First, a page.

The Secret Garden
Rating: ★★★★
Venue: Regent's Park Open Air Theatre, London
Cast: Theo Angel, Richard Clews, George Fletcher, Amanda Hadingue, Molly Hewitt-Richards, Jack Humphrey, Avita Jay, Hannah Khalique-Brown, Patrick Osborne, Sharan Phull, Archana Ramaswamy and Brydie Service 

Spoilt and abandoned, 10-year-old Mary Lennox is sent from India to Yorkshire, and put into the care of an Uncle she has never met. At Misselthwaite Manor, a broken-hearted house full of secrets and strange noises, Mary discovers a garden as lost and neglected as she is. If she can learn to make friends with robins, grumpy gardeners, and a boy who speaks to animals, Mary might be able to bring more than just the garden back to life.

“What’s the spring like in Yorkshire? It's the sun shining on the rain and the rain falling on the sunshine”

The Secret Garden is currently showing at the Open Air Theatre in Regents Park until 20th July. We were very lucky with the weather we had, and having never been to the theatre before, the venue was stunning and perfect for this production.

The staging by Leslie Travers was very clever, and you almost felt as though you were in a secret garden yourself, hidden from the rest of the world. I felt like a child watching this, trying to use my imagination, especially when it came to scenes of the garden blooming. The staging offered just enough, while also allowing your imagination to run wild. I could really envision sitting on that swing in a beautiful full bloom garden reading a book - perfect bliss.

This production is based on the Frances Hodgson Burnett beloved children’s book and radical story, about the magic of nature and the nature of magic, which Holly Robinson and Anna Himali adapted for the stage. I never did read the book, but I grew up on the film and it was one of my favourite childhood films and watching the production on stage was simply wonderful and so nostalgic.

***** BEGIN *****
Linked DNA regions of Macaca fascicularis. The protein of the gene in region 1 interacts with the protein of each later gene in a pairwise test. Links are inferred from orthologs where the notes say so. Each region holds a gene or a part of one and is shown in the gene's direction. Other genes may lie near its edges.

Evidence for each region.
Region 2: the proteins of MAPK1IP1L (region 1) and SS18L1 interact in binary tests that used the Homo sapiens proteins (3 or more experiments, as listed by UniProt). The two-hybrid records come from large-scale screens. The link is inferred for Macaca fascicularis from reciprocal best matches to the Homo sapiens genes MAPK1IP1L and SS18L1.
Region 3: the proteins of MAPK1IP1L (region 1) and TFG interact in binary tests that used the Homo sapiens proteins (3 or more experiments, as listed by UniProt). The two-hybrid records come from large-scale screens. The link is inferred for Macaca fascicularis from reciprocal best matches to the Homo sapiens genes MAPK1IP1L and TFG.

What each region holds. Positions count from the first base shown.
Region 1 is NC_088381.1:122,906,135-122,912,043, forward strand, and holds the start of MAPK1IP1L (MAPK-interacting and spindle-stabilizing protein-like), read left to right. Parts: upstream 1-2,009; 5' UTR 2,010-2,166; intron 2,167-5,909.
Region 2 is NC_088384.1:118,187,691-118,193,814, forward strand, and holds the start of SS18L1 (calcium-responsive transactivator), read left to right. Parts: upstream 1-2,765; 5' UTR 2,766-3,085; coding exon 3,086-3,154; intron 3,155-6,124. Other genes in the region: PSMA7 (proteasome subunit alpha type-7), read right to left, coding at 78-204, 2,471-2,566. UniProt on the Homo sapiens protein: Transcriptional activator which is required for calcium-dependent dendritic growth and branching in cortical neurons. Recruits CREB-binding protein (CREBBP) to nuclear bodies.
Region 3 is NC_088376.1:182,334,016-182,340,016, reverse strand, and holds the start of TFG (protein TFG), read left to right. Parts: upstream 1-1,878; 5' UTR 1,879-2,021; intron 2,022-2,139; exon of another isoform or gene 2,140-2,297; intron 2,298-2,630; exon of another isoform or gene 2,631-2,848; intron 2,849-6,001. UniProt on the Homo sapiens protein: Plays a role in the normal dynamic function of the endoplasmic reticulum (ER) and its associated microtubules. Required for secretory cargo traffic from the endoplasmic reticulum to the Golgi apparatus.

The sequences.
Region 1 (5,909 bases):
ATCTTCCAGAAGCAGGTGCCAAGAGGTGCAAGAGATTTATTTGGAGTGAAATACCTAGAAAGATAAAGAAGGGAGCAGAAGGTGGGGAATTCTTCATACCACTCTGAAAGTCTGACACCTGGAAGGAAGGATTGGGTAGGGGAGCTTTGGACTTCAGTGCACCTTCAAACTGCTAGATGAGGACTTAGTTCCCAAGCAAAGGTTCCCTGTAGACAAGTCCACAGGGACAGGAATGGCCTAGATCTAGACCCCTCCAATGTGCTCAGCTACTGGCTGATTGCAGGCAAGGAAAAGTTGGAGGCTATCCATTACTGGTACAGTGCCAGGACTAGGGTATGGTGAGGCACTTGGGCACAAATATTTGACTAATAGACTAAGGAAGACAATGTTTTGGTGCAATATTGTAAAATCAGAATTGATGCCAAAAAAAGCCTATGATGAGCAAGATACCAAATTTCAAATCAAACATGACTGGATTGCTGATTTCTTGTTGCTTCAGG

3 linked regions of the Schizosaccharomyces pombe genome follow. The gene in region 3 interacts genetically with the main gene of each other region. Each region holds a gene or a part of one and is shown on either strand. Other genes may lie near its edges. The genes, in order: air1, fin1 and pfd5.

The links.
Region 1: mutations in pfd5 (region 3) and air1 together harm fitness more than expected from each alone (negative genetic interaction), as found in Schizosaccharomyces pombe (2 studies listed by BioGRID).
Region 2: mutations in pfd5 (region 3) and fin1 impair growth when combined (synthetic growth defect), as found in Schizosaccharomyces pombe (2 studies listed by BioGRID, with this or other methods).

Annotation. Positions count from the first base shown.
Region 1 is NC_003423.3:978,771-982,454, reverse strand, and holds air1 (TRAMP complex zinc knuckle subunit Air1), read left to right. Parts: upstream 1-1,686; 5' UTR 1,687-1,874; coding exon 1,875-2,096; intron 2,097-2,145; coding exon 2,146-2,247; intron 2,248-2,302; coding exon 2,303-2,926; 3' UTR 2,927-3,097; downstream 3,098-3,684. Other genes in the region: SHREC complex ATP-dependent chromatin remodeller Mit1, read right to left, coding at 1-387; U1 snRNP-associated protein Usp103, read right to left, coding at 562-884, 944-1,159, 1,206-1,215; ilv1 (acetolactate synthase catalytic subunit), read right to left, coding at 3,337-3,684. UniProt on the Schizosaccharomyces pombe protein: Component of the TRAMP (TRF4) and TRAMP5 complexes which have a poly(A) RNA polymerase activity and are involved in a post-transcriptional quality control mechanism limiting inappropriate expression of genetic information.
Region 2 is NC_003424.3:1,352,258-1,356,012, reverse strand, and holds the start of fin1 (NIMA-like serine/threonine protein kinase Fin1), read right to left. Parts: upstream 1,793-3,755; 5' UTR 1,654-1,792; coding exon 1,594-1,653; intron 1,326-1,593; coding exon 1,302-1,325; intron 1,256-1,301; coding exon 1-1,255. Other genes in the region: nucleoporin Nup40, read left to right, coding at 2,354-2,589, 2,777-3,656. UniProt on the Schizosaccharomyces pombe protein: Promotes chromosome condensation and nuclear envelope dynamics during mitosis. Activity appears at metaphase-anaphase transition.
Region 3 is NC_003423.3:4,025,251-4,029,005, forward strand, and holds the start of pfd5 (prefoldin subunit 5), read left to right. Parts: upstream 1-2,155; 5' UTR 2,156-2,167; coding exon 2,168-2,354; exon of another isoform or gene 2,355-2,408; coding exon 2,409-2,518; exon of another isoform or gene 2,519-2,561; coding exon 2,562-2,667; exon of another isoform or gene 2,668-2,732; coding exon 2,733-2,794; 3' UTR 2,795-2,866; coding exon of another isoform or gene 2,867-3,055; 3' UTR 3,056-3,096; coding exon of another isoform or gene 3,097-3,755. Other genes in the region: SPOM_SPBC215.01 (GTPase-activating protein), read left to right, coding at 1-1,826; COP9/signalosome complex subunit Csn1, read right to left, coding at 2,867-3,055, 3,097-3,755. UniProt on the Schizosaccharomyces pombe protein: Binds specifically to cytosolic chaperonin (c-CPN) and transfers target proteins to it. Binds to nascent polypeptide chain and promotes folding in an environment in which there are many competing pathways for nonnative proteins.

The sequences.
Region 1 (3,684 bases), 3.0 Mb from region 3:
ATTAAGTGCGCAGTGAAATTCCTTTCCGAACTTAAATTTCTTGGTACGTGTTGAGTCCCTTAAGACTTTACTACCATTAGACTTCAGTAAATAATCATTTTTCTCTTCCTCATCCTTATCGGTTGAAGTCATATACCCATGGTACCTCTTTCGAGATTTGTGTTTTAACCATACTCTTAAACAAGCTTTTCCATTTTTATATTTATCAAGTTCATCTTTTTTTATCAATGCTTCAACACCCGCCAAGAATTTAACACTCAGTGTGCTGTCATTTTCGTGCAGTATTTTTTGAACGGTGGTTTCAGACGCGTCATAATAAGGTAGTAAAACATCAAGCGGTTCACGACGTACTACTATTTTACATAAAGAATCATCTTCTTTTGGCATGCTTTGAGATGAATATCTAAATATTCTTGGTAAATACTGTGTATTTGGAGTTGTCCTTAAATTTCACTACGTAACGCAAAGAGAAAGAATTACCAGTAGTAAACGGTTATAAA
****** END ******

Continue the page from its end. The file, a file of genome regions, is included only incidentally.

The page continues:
The story starts in 1903, India and is based around 10 year old Mary Lennox, who is mostly hidden away, ignored, spoilt and only cared by her servant, Ayah. Mary’s parents pass away from the deadly virus, cholera, and Mary is sent to Yorkshire, England, to live with an uncle she has never met. On arrival, Mary finds out her aunt sadly passed away 10 years ago and instead she's greeted by Mrs Medlock who now runs the manor. She gives strict orders to not poke around the house, but Mary, like most children, is a natural explorer...

She ends up exploring the grounds, where she comes across a garden which has been locked away for years and once belonged to her aunt. Mary soon learns she might be able to bring back to life more than just the garden.

Despite being set in the 1900s, this adaptation tried to reflected the modern world and at times, in an attempt at representation, it felt forced and unnecessary. For example, the characters Dickon (Brydie Service) and Colin (Theo Angel) are gay, and as the audience, we only witness a very small glimpse of this. Whilst I do believe that representation is incredibly important, in this case, it added little to the plot and wasn't explored any further, which was a shame. Perhaps if I hadn't been familiar with the storyline, it might have passed me by entirely.

The casting for this production was simply excellent. Each member of the cast stood out and they all worked beautifully together. And they way they brought animals in the production (the fox, squirrel, robin and the crow), was so simple, with the use of materials of pieces of cloth and fur, but so effective. Yet again, this allowed your imagination to run wild and envision seeing the animals for yourself.

Hannah Khalique-Brown is exquisite as Mary Lennox. I loved seeing the development of her character as an ignored, spoilt child with no regards towards people or things, to becoming finally  loved and giving that love back, through friendships with other characters.

I’m already planning another trip back with my 10 year old, as I feel children of this age would really appreciate the magic of using your imagination. It truly is a beautiful show based around growth and change, and this applies to the characters, not just the garden.

You can book tickets to see The Secret Garden, here.

Review by Sarah

**photo credit: Alex Brenner**

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